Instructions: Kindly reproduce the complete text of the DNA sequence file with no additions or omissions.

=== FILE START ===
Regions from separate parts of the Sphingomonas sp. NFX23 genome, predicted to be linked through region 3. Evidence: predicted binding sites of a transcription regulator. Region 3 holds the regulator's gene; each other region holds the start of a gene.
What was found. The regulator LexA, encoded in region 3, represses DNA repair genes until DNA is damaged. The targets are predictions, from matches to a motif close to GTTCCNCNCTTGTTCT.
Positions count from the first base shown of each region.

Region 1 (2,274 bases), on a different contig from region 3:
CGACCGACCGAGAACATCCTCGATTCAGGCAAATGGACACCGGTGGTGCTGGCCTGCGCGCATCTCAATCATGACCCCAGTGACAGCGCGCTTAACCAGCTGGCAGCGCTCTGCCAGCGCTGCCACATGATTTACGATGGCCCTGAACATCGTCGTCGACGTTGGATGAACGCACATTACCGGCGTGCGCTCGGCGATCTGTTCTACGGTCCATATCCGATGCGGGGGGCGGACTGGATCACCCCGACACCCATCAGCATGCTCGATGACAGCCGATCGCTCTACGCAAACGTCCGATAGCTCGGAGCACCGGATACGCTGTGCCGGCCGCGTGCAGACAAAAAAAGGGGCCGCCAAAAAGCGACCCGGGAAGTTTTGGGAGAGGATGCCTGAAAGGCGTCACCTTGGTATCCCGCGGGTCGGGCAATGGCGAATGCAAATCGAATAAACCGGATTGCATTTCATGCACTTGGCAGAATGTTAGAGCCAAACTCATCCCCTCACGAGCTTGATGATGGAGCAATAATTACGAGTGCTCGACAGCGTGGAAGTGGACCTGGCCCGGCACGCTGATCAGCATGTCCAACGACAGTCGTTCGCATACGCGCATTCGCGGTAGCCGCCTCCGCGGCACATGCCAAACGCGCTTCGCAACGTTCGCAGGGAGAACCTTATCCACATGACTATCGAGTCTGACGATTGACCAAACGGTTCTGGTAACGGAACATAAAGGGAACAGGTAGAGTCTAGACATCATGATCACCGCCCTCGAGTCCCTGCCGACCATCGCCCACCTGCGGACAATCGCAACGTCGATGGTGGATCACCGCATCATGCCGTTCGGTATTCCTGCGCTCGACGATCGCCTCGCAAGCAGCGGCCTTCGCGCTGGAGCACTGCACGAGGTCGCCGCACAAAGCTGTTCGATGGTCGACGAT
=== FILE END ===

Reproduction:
Regions from separate parts of the Sphingomonas sp. NFX23 genome, predicted to be linked through region 3. Evidence: predicted binding sites of a transcription regulator. Region 3 holds the regulator's gene; each other region holds the start of a gene.
What was found. The regulator LexA, encoded in region 3, represses DNA repair genes until DNA is damaged. The targets are predictions, from matches to a motif close to GTTCCNCNCTTGTTCT.
Positions count from the first base shown of each region.

Region 1 (2,274 bases), on a different contig from region 3:
CGACCGACCGAGAACATCCTCGATTCAGGCAAATGGACACCGGTGGTGCTGGCCTGCGCGCATCTCAATCATGACCCCAGTGACAGCGCGCTTAACCAGCTGGCAGCGCTCTGCCAGCGCTGCCACATGATTTACGATGGCCCTGAACATCGTCGTCGACGTTGGATGAACGCACATTACCGGCGTGCGCTCGGCGATCTGTTCTACGGTCCATATCCGATGCGGGGGGCGGACTGGATCACCCCGACACCCATCAGCATGCTCGATGACAGCCGATCGCTCTACGCAAACGTCCGATAGCTCGGAGCACCGGATACGCTGTGCCGGCCGCGTGCAGACAAAAAAAGGGGCCGCCAAAAAGCGACCCGGGAAGTTTTGGGAGAGGATGCCTGAAAGGCGTCACCTTGGTATCCCGCGGGTCGGGCAATGGCGAATGCAAATCGAATAAACCGGATTGCATTTCATGCACTTGGCAGAATGTTAGAGCCAAACTCATCCCCTCACGAGCTTGATGATGGAGCAATAATTACGAGTGCTCGACAGCGTGGAAGTGGACCTGGCCCGGCACGCTGATCAGCATGTCCAACGACAGTCGTTCGCATACGCGCATTCGCGGTAGCCGCCTCCGCGGCACATGCCAAACGCGCTTCGCAACGTTCGCAGGGAGAACCTTATCCACATGACTATCGAGTCTGACGATTGACCAAACGGTTCTGGTAACGGAACATAAAGGGAACAGGTAGAGTCTAGACATCATGATCACCGCCCTCGAGTCCCTGCCGACCATCGCCCACCTGCGGACAATCGCAACGTCGATGGTGGATCACCGCATCATGCCGTTCGGTATTCCTGCGCTCGACGATCGCCTCGCAAGCAGCGGCCTTCGCGCTGGAGCACTGCACGAGGTCGCCGCACAAAGCTGTTCGATGGTCGACGAT